Law requires pet shops, shelters to give histories
By Kathy Millen firstname.lastname@example.org December 28, 2010 7:08PM
Updated: September 24, 2012 6:25AM
Not all dogs and cats are created equal.
Some are bred by disreputable people in unlicensed facilities where they often live in squalor and receive substandard care.
These animals, many of them inbred, seriously ill and even near death, are later sold to unsuspecting buyers.
Naperville animal lovers hope a new state law will help bring these practices to an end in Illinois. Beginning Saturday, pet stores and animal shelters will be required to post the history of a dog or cat, disclosing the name and address of the animal’s breeder; a record of all medical conditions, veterinary treatments and vaccinations; any known congenital or hereditary defects of the animals’ parents and the animal’s date of birth, breed and other details.
Documentation of the animal’s history must be signed by the customer and a representative of the pet shop or shelter before the sale or adoption can be finalized.
Previously, stores were required to disclose such information only upon request. In some cases, it wasn’t provided until the sale was final.
Under the new law, pet stores that sell dogs and cats from so-called puppy or kitten mills, or from brokers supplied by them, will no longer be able to hide this information.
The legislation, signed by Gov. Pat Quinn in August, was designed to protect consumers from unknowingly buying or adopting pets that came from these facilities as well as to hold breeders accountable for the health and quality of their animals.
While the law strengthens disclosure requirements in Illinois, one Naperville pet store owner is concerned it won’t do much to put puppy and kitten mill operators out of business.
“I don’t think there’s enough teeth in this to get anybody unscrupulous to stop doing what they are doing,” said Greg Gordon, owner of Dog Patch Pet & Feed. “...There are always going to be people who find their way around this.”
That includes the “Basement Pirates,” people who have made a business of selling dogs out of their basements or at highway stops. Falsely representing themselves as reputable breeders, they have no qualms about lying about the origin of an animal, Gordon said.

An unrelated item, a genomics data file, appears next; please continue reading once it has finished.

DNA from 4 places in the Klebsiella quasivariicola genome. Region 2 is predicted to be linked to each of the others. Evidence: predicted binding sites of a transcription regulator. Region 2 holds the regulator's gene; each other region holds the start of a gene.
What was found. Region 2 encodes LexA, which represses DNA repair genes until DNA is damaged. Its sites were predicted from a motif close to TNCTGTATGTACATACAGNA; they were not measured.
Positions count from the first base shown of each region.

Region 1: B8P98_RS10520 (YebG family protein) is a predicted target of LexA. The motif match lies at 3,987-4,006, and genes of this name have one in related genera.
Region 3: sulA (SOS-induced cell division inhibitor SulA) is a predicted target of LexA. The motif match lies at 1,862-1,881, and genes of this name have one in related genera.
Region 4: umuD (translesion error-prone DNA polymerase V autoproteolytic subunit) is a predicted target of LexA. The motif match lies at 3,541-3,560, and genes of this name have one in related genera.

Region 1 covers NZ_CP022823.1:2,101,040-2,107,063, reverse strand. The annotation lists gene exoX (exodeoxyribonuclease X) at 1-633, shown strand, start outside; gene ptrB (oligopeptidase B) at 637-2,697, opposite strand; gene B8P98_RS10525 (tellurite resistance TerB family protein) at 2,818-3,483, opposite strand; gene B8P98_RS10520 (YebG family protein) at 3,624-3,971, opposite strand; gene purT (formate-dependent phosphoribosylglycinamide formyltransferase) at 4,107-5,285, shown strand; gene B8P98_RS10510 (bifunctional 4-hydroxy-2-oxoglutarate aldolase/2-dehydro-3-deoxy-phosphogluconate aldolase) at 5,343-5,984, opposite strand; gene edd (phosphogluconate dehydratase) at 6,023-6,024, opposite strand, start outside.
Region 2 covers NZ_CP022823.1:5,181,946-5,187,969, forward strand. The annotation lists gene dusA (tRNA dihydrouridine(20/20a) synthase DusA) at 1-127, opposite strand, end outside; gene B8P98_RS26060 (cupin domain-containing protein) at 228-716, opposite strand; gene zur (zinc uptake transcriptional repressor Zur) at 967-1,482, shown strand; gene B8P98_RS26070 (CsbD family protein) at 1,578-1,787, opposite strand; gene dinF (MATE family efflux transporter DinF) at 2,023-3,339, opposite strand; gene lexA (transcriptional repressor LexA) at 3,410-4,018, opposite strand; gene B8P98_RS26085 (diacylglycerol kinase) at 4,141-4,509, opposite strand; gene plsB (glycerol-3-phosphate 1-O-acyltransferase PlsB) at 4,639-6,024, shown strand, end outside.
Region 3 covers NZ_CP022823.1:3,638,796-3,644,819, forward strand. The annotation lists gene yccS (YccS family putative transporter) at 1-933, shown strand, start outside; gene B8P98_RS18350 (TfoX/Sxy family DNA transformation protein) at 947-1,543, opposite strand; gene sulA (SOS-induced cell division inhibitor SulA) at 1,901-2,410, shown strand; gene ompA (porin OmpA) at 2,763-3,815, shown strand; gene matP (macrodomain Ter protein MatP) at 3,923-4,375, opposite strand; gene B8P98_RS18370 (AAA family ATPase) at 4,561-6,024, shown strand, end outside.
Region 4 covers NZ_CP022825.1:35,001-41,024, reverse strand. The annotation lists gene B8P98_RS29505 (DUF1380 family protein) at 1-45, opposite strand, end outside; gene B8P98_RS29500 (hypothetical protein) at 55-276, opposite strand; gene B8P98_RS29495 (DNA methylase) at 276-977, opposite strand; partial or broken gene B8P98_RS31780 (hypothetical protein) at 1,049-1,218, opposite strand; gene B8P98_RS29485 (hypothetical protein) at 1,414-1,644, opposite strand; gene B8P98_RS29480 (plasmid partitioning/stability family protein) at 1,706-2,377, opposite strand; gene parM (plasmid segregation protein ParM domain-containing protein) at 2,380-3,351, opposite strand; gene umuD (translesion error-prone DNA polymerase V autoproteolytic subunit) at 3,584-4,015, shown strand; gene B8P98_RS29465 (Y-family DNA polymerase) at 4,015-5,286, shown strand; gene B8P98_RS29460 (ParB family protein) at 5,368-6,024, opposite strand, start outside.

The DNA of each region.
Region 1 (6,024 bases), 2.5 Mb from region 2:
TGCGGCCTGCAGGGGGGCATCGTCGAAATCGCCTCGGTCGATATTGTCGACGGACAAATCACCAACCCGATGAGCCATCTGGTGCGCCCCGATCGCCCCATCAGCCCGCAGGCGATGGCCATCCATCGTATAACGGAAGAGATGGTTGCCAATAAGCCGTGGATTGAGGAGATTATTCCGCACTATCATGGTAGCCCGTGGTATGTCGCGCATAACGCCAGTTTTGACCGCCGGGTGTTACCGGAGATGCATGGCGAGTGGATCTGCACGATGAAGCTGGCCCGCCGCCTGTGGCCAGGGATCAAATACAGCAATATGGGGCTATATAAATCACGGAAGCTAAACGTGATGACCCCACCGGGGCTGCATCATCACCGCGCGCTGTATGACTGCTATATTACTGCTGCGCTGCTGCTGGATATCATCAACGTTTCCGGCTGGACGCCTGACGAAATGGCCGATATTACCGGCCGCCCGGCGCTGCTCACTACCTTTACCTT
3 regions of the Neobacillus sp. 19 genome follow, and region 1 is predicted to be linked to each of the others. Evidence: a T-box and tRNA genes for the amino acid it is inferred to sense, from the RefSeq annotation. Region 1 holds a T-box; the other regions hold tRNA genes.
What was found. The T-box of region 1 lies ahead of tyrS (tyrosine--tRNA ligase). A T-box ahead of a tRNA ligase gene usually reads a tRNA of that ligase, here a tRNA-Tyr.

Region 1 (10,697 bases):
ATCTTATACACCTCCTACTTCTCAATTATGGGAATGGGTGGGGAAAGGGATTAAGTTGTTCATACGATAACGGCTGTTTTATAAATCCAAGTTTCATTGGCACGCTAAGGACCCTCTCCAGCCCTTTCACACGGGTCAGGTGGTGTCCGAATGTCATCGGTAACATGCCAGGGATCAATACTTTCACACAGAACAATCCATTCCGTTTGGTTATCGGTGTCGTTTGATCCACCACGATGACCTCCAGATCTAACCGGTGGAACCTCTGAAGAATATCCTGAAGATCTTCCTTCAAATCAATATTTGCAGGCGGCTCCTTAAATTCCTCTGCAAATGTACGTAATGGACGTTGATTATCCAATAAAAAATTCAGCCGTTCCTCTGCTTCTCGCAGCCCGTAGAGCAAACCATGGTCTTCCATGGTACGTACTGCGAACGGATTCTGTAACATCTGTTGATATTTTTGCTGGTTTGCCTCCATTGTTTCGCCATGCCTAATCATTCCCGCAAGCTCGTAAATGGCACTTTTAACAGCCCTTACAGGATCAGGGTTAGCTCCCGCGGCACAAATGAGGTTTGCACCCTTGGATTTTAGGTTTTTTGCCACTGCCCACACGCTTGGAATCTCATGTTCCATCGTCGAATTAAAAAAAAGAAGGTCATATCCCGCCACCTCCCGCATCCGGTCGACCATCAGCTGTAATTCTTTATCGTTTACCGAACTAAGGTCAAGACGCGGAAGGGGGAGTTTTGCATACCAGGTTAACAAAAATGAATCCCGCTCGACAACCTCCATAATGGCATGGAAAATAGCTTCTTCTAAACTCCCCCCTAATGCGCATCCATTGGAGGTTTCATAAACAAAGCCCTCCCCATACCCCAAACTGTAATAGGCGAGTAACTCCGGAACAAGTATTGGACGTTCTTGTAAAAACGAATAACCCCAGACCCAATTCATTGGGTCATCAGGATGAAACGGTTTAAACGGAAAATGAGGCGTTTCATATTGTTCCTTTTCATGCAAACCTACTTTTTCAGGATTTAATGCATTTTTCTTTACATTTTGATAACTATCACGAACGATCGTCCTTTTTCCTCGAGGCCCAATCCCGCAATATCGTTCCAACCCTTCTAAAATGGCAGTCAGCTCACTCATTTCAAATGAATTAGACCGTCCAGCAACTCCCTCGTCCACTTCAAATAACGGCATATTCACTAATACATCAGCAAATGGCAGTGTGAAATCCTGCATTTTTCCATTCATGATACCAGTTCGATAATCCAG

“If you pick up the classifieds you will find 10 of these,” he said. “Those guys aren’t going to be affected by (the law.)”
He said changing the rules for breeders, such as limiting the number of animals a breeder can have at a given time, would have a bigger impact on the health and well-being of the animals and protect consumers.
Gordon had been closely following the passage of this bill in Springfield this past year. In anticipation of it becoming law, he said his store has been posting the histories of its dogs for the last six months. Previously, that information was given only to the person buying the dog.
He said the breeders he uses also are comfortable making that information public, hoping it will help root out some of the “bad guys.”
However, just because a breeder’s name is posted doesn’t mean people don’t have to do their homework when buying a dog or a cat, Gordon said. It’s still up to the prospective buyer to research whether or not that breeder is reputable.
The new law makes allowances for animal shelters and animal control facilities that often don’t know an animal’s history. Michelle Lenz, of the Naperville Area Humane Society, said because many of its animals are strays, it is impossible to provide a full history to potential adopters.
However, what they do know about an animal, including health diagnoses and treatments while under the humane society’s care, has been disclosed to adopters, she said.
Rich Glessner, director of operations at Animals Deserving of Proper Treatment in Naperville, said the new law won’t significantly alter how that shelter does business.
“In a shelter environment I don’t see it changing a great deal of the philosophy or operating aspects of the adoption process or how people go about adopting an animal,” he said “The bigger impact will be on pet stores.”
Currently, the ADOPT contract already includes most of the information the new law requires be given to the adopter. Now those same pet histories also will be posted on cards on the cages for anyone to see. The cards on cages of adopted animals that have been returned to the shelter will include the reasons why.
Glessner said he favors the new law and said it will help people make more informed decisions when purchasing a dog or a cat.
Despite his reservations, Gordon, too, said he is glad state legislators are doing something to help address the problems in the industry.
“I think it’s a good first step,” he said.